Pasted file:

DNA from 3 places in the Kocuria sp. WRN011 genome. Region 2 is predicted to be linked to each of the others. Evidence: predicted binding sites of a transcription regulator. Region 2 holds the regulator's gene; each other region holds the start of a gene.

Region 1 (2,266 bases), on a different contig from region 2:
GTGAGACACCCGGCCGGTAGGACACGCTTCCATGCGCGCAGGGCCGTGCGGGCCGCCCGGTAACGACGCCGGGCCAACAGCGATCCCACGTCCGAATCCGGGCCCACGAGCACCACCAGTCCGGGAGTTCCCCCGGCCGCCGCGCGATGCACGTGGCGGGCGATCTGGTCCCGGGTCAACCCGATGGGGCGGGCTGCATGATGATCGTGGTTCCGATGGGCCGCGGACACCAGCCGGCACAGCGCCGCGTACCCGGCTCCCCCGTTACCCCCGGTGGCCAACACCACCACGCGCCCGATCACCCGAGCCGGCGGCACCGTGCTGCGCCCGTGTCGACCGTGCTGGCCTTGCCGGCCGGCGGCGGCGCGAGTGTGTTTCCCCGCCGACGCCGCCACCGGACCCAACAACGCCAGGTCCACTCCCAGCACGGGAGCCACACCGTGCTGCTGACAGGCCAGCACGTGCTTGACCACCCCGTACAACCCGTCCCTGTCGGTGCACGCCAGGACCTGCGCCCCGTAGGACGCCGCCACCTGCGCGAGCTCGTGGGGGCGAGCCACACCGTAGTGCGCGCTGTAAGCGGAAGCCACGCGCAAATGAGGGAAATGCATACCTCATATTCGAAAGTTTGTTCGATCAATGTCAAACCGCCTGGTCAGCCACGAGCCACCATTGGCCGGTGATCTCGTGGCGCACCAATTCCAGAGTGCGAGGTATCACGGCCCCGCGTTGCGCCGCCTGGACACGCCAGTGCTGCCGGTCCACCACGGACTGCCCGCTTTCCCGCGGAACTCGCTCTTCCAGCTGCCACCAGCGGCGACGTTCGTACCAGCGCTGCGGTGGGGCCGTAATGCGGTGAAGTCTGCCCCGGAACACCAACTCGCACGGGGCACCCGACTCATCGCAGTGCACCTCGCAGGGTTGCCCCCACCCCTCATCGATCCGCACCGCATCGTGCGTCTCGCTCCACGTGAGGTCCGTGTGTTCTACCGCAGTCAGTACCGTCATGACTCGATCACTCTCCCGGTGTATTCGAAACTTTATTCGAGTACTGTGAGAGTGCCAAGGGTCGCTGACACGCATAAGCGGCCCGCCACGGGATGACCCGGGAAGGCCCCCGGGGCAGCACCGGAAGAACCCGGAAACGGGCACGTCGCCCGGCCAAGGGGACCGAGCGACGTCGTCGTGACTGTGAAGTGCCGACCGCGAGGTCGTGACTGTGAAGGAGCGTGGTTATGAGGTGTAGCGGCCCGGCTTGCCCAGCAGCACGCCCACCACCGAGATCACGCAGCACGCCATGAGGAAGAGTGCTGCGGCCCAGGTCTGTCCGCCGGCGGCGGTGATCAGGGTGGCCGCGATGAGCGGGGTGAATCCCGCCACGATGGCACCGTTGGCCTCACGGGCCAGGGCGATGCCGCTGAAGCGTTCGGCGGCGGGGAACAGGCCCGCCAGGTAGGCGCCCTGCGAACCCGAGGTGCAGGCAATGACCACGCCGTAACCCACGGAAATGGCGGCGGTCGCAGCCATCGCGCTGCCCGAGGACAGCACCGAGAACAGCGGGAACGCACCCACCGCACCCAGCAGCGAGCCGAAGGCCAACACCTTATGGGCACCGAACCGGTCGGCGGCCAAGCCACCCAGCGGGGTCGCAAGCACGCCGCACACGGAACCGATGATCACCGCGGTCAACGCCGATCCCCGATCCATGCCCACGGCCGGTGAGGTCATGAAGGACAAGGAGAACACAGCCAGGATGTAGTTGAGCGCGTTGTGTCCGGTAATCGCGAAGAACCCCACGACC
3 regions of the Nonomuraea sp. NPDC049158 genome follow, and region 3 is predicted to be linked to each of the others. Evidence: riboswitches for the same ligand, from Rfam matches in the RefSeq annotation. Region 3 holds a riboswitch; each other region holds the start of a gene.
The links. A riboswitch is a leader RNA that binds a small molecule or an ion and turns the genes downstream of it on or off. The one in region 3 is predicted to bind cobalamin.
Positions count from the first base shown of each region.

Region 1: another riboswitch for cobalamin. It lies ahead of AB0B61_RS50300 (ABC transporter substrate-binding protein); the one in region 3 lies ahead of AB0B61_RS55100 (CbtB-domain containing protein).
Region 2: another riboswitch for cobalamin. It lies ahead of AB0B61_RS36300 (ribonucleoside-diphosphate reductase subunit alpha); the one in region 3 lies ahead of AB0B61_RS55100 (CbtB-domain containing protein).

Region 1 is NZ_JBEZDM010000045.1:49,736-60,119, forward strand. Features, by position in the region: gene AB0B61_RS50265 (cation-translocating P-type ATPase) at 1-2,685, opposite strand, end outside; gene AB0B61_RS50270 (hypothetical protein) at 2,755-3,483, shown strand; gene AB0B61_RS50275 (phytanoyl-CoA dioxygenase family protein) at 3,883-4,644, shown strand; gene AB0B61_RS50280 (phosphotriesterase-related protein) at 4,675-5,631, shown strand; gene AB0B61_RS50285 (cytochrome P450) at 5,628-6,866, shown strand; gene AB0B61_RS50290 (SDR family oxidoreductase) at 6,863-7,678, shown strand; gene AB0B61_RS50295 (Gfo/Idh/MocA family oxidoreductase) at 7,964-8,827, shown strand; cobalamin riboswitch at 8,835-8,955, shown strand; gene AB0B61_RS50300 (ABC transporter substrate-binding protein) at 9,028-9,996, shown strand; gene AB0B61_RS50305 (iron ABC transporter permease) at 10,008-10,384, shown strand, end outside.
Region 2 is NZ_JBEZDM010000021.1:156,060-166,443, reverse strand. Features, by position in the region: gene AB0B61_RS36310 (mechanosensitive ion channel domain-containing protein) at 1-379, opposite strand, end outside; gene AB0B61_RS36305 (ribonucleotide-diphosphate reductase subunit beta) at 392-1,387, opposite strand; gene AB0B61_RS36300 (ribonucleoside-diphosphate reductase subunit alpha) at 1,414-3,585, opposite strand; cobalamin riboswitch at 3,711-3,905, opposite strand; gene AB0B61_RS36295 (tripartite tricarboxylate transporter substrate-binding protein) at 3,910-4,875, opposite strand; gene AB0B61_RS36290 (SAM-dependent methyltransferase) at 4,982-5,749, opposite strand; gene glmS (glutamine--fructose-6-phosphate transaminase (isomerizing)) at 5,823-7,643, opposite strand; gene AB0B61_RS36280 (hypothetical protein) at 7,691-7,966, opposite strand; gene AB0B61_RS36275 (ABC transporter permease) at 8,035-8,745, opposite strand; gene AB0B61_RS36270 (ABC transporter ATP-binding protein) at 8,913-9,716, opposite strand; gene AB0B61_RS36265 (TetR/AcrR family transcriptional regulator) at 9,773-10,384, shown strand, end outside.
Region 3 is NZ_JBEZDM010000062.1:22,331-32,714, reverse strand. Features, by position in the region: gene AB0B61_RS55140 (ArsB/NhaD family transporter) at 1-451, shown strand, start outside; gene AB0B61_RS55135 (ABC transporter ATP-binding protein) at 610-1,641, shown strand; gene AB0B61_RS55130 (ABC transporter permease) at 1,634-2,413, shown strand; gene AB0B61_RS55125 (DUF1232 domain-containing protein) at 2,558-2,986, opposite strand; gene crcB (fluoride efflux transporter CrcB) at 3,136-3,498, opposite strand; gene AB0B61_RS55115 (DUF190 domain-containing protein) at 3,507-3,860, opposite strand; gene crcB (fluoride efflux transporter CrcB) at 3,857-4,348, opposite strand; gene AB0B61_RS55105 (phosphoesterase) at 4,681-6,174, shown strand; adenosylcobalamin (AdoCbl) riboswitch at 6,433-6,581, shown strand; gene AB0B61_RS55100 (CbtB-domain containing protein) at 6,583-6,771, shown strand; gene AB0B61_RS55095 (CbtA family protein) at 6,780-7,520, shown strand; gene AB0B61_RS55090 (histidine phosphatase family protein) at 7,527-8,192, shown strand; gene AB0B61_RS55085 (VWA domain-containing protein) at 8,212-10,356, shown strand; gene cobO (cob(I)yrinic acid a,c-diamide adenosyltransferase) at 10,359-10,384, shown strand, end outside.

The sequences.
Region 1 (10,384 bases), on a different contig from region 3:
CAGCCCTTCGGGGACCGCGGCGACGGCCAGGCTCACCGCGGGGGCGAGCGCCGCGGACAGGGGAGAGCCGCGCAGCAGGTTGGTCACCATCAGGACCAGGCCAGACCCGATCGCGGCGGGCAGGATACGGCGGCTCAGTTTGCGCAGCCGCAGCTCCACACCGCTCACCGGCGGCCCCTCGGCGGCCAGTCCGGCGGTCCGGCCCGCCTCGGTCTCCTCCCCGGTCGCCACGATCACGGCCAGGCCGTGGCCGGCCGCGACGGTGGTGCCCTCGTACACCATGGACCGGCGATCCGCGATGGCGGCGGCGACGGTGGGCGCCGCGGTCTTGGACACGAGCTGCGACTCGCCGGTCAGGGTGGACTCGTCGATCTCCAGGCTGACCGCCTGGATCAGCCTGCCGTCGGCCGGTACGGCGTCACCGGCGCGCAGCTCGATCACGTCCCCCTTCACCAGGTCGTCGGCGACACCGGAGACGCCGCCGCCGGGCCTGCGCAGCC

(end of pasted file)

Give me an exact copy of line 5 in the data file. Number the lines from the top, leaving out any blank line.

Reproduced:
The links. A riboswitch is a leader RNA that binds a small molecule or an ion and turns the genes downstream of it on or off. The one in region 3 is predicted to bind cobalamin.